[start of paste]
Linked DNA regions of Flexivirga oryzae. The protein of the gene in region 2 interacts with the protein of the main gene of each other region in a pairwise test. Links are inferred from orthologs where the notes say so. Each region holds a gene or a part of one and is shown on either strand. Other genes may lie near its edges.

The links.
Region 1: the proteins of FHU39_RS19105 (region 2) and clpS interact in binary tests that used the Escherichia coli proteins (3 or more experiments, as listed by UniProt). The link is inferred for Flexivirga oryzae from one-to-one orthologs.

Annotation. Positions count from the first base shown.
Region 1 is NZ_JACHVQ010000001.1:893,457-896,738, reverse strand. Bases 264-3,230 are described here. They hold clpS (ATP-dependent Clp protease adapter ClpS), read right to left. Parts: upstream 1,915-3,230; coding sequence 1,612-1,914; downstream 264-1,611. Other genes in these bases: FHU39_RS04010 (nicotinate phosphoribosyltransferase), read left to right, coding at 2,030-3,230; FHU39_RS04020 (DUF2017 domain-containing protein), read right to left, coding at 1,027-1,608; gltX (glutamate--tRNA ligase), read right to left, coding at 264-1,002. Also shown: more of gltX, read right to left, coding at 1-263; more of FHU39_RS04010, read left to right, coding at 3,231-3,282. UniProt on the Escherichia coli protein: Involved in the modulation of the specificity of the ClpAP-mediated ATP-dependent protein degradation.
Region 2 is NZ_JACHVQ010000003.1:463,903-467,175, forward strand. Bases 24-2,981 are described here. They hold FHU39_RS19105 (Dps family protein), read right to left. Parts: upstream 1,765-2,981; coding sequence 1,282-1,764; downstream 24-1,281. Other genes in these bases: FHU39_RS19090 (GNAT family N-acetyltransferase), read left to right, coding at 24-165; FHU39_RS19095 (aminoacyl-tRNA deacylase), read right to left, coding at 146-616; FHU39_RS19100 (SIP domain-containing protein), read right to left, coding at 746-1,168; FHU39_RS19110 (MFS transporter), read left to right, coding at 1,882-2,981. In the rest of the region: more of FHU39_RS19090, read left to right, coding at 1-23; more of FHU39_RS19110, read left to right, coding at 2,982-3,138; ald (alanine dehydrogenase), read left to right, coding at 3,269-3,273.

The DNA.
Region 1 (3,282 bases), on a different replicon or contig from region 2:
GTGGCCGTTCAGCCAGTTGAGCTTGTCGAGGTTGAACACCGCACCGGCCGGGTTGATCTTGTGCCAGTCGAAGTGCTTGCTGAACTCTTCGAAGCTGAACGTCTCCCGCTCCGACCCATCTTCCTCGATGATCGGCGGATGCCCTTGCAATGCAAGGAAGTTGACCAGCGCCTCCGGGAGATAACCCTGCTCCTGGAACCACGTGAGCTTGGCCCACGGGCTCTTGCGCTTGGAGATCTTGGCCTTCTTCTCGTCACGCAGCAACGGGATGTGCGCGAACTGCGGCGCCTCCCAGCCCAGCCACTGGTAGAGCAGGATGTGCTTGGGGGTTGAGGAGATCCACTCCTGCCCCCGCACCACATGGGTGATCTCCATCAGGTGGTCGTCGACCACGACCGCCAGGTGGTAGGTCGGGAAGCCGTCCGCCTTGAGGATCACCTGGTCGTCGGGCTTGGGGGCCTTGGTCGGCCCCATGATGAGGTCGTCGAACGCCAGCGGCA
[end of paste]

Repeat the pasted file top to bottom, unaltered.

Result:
Linked DNA regions of Flexivirga oryzae. The protein of the gene in region 2 interacts with the protein of the main gene of each other region in a pairwise test. Links are inferred from orthologs where the notes say so. Each region holds a gene or a part of one and is shown on either strand. Other genes may lie near its edges.

The links.
Region 1: the proteins of FHU39_RS19105 (region 2) and clpS interact in binary tests that used the Escherichia coli proteins (3 or more experiments, as listed by UniProt). The link is inferred for Flexivirga oryzae from one-to-one orthologs.

Annotation. Positions count from the first base shown.
Region 1 is NZ_JACHVQ010000001.1:893,457-896,738, reverse strand. Bases 264-3,230 are described here. They hold clpS (ATP-dependent Clp protease adapter ClpS), read right to left. Parts: upstream 1,915-3,230; coding sequence 1,612-1,914; downstream 264-1,611. Other genes in these bases: FHU39_RS04010 (nicotinate phosphoribosyltransferase), read left to right, coding at 2,030-3,230; FHU39_RS04020 (DUF2017 domain-containing protein), read right to left, coding at 1,027-1,608; gltX (glutamate--tRNA ligase), read right to left, coding at 264-1,002. Also shown: more of gltX, read right to left, coding at 1-263; more of FHU39_RS04010, read left to right, coding at 3,231-3,282. UniProt on the Escherichia coli protein: Involved in the modulation of the specificity of the ClpAP-mediated ATP-dependent protein degradation.
Region 2 is NZ_JACHVQ010000003.1:463,903-467,175, forward strand. Bases 24-2,981 are described here. They hold FHU39_RS19105 (Dps family protein), read right to left. Parts: upstream 1,765-2,981; coding sequence 1,282-1,764; downstream 24-1,281. Other genes in these bases: FHU39_RS19090 (GNAT family N-acetyltransferase), read left to right, coding at 24-165; FHU39_RS19095 (aminoacyl-tRNA deacylase), read right to left, coding at 146-616; FHU39_RS19100 (SIP domain-containing protein), read right to left, coding at 746-1,168; FHU39_RS19110 (MFS transporter), read left to right, coding at 1,882-2,981. In the rest of the region: more of FHU39_RS19090, read left to right, coding at 1-23; more of FHU39_RS19110, read left to right, coding at 2,982-3,138; ald (alanine dehydrogenase), read left to right, coding at 3,269-3,273.

The DNA.
Region 1 (3,282 bases), on a different replicon or contig from region 2:
GTGGCCGTTCAGCCAGTTGAGCTTGTCGAGGTTGAACACCGCACCGGCCGGGTTGATCTTGTGCCAGTCGAAGTGCTTGCTGAACTCTTCGAAGCTGAACGTCTCCCGCTCCGACCCATCTTCCTCGATGATCGGCGGATGCCCTTGCAATGCAAGGAAGTTGACCAGCGCCTCCGGGAGATAACCCTGCTCCTGGAACCACGTGAGCTTGGCCCACGGGCTCTTGCGCTTGGAGATCTTGGCCTTCTTCTCGTCACGCAGCAACGGGATGTGCGCGAACTGCGGCGCCTCCCAGCCCAGCCACTGGTAGAGCAGGATGTGCTTGGGGGTTGAGGAGATCCACTCCTGCCCCCGCACCACATGGGTGATCTCCATCAGGTGGTCGTCGACCACGACCGCCAGGTGGTAGGTCGGGAAGCCGTCCGCCTTGAGGATCACCTGGTCGTCGGGCTTGGGGGCCTTGGTCGGCCCCATGATGAGGTCGTCGAACGCCAGCGGCA